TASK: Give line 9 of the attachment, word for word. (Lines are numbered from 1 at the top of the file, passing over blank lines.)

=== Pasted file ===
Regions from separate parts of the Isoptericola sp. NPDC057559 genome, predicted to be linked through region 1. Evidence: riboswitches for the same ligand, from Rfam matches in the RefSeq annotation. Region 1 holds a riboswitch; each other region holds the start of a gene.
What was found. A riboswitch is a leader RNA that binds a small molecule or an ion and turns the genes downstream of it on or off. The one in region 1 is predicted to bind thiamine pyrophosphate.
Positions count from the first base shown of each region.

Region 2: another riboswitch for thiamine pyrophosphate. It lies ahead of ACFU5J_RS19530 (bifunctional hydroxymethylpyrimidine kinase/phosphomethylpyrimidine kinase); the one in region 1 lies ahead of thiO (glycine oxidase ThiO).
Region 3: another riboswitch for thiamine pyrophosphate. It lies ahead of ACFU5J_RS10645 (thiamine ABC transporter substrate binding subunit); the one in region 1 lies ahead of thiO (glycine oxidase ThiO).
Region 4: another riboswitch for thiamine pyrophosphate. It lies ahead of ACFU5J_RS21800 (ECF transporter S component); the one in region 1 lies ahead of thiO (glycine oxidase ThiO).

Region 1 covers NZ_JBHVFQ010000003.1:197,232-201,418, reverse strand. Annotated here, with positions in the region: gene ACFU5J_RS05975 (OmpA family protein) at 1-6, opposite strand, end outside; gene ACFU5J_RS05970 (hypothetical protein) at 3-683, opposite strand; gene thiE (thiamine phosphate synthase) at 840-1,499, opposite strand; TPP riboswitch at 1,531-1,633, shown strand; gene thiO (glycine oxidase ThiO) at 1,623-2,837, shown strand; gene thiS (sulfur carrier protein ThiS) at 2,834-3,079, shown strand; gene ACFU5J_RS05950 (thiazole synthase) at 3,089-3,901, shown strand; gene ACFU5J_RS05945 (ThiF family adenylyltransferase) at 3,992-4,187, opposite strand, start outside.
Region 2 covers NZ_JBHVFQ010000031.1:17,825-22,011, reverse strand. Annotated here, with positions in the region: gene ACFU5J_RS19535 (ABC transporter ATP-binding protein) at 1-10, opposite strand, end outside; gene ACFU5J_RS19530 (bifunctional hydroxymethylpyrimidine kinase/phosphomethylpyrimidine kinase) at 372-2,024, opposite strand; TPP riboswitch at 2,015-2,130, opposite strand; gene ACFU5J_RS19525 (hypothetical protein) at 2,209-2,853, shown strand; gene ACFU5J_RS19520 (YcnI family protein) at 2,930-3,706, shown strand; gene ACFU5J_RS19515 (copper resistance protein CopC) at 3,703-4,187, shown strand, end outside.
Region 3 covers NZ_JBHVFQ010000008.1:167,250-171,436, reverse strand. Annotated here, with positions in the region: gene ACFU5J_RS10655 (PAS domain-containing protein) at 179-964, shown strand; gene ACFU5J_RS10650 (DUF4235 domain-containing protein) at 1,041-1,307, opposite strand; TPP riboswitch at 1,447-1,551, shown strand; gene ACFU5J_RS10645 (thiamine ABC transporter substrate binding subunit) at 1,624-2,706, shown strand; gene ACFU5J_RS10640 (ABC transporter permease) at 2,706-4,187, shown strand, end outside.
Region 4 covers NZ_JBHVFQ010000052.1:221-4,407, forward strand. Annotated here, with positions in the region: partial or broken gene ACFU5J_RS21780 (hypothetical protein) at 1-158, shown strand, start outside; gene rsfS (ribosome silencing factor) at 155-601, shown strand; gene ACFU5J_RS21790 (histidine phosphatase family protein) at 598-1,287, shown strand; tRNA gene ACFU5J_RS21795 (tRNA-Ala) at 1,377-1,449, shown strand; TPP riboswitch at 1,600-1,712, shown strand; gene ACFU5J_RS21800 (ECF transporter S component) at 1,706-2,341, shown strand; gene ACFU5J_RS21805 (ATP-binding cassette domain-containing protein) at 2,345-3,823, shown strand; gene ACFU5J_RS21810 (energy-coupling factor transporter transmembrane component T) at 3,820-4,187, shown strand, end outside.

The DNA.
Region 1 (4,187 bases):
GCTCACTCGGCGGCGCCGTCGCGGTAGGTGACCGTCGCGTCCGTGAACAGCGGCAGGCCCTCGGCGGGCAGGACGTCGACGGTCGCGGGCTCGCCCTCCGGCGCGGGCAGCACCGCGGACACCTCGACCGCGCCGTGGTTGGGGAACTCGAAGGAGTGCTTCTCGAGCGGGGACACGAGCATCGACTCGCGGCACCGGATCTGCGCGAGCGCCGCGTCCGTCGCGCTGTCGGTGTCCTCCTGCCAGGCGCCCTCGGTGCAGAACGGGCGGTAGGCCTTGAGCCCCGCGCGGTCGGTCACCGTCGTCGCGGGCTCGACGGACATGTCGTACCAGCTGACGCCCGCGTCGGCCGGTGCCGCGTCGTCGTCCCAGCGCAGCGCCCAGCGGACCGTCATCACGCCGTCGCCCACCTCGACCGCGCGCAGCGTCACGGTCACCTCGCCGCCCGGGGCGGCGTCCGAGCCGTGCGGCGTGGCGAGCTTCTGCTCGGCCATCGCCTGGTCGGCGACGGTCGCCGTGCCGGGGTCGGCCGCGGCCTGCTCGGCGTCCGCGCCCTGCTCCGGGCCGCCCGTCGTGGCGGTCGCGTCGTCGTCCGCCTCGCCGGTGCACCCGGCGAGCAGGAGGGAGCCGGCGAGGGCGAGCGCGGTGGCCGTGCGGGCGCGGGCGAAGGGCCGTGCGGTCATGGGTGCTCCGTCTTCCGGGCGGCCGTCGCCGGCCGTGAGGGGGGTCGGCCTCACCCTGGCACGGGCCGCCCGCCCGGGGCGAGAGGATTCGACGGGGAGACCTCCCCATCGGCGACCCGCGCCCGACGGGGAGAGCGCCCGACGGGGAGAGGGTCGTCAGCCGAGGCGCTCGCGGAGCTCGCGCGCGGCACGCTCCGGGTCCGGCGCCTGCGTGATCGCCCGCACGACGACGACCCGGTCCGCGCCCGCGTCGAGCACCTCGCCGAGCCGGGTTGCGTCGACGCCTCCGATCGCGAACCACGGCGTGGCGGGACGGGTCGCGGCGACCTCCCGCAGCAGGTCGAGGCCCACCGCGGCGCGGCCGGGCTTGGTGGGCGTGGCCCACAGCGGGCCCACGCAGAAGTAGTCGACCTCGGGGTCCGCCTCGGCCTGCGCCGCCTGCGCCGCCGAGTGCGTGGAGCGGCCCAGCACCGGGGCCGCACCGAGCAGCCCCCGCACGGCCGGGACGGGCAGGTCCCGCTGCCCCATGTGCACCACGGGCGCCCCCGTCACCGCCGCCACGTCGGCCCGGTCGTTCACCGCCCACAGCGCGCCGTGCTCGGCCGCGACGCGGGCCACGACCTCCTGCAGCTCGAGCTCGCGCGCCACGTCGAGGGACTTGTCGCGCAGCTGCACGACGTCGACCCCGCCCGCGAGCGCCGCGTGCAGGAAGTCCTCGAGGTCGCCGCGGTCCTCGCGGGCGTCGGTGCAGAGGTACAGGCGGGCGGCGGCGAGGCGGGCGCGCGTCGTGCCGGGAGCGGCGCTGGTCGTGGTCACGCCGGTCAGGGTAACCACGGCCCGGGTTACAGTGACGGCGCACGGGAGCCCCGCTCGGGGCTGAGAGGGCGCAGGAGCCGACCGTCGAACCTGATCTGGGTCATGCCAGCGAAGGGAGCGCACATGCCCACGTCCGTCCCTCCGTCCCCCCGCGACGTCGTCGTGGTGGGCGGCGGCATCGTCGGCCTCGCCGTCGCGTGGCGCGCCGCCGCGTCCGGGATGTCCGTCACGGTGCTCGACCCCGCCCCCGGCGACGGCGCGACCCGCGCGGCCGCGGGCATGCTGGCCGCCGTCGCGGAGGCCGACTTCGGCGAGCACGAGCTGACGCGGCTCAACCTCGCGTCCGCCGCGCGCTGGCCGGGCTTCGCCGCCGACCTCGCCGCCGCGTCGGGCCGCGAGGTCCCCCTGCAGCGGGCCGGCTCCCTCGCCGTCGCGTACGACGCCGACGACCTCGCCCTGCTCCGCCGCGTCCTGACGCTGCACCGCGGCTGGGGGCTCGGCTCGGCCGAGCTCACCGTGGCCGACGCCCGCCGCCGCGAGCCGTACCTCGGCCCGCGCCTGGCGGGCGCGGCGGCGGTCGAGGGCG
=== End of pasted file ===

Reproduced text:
Region 3 covers NZ_JBHVFQ010000008.1:167,250-171,436, reverse strand. Annotated here, with positions in the region: gene ACFU5J_RS10655 (PAS domain-containing protein) at 179-964, shown strand; gene ACFU5J_RS10650 (DUF4235 domain-containing protein) at 1,041-1,307, opposite strand; TPP riboswitch at 1,447-1,551, shown strand; gene ACFU5J_RS10645 (thiamine ABC transporter substrate binding subunit) at 1,624-2,706, shown strand; gene ACFU5J_RS10640 (ABC transporter permease) at 2,706-4,187, shown strand, end outside.